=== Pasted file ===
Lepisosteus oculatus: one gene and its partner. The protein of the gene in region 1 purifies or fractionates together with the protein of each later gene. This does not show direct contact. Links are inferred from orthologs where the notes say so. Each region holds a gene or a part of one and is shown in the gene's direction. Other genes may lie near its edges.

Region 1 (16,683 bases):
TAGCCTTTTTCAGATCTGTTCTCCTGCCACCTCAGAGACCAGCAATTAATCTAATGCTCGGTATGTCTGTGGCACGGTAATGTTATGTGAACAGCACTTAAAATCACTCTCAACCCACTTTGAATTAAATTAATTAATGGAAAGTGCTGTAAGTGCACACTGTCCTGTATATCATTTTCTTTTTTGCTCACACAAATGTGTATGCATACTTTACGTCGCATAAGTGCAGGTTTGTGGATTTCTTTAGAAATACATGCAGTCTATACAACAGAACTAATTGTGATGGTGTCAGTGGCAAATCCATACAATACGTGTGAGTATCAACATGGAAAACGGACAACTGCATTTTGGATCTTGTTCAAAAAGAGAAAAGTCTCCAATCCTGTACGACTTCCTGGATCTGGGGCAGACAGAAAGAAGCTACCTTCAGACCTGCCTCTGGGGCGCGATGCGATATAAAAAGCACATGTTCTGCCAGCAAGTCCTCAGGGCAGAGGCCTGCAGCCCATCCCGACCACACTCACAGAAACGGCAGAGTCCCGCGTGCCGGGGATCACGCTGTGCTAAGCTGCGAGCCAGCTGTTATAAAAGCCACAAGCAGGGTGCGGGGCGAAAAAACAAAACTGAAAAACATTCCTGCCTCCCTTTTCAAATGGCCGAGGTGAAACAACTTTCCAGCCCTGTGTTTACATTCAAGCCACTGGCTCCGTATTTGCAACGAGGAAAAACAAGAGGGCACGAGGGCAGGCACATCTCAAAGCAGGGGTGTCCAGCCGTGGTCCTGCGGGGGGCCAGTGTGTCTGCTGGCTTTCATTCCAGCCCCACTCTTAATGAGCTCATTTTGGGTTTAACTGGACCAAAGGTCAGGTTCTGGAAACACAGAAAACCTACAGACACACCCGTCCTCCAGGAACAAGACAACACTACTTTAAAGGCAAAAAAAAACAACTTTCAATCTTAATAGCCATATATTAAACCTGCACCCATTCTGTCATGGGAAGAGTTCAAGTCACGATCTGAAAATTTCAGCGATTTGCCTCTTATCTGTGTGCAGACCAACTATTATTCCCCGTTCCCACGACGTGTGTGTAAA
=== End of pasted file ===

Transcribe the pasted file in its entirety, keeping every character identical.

Lepisosteus oculatus: one gene and its partner. The protein of the gene in region 1 purifies or fractionates together with the protein of each later gene. This does not show direct contact. Links are inferred from orthologs where the notes say so. Each region holds a gene or a part of one and is shown in the gene's direction. Other genes may lie near its edges.

Region 1 (16,683 bases):
TAGCCTTTTTCAGATCTGTTCTCCTGCCACCTCAGAGACCAGCAATTAATCTAATGCTCGGTATGTCTGTGGCACGGTAATGTTATGTGAACAGCACTTAAAATCACTCTCAACCCACTTTGAATTAAATTAATTAATGGAAAGTGCTGTAAGTGCACACTGTCCTGTATATCATTTTCTTTTTTGCTCACACAAATGTGTATGCATACTTTACGTCGCATAAGTGCAGGTTTGTGGATTTCTTTAGAAATACATGCAGTCTATACAACAGAACTAATTGTGATGGTGTCAGTGGCAAATCCATACAATACGTGTGAGTATCAACATGGAAAACGGACAACTGCATTTTGGATCTTGTTCAAAAAGAGAAAAGTCTCCAATCCTGTACGACTTCCTGGATCTGGGGCAGACAGAAAGAAGCTACCTTCAGACCTGCCTCTGGGGCGCGATGCGATATAAAAAGCACATGTTCTGCCAGCAAGTCCTCAGGGCAGAGGCCTGCAGCCCATCCCGACCACACTCACAGAAACGGCAGAGTCCCGCGTGCCGGGGATCACGCTGTGCTAAGCTGCGAGCCAGCTGTTATAAAAGCCACAAGCAGGGTGCGGGGCGAAAAAACAAAACTGAAAAACATTCCTGCCTCCCTTTTCAAATGGCCGAGGTGAAACAACTTTCCAGCCCTGTGTTTACATTCAAGCCACTGGCTCCGTATTTGCAACGAGGAAAAACAAGAGGGCACGAGGGCAGGCACATCTCAAAGCAGGGGTGTCCAGCCGTGGTCCTGCGGGGGGCCAGTGTGTCTGCTGGCTTTCATTCCAGCCCCACTCTTAATGAGCTCATTTTGGGTTTAACTGGACCAAAGGTCAGGTTCTGGAAACACAGAAAACCTACAGACACACCCGTCCTCCAGGAACAAGACAACACTACTTTAAAGGCAAAAAAAAACAACTTTCAATCTTAATAGCCATATATTAAACCTGCACCCATTCTGTCATGGGAAGAGTTCAAGTCACGATCTGAAAATTTCAGCGATTTGCCTCTTATCTGTGTGCAGACCAACTATTATTCCCCGTTCCCACGACGTGTGTGTAAA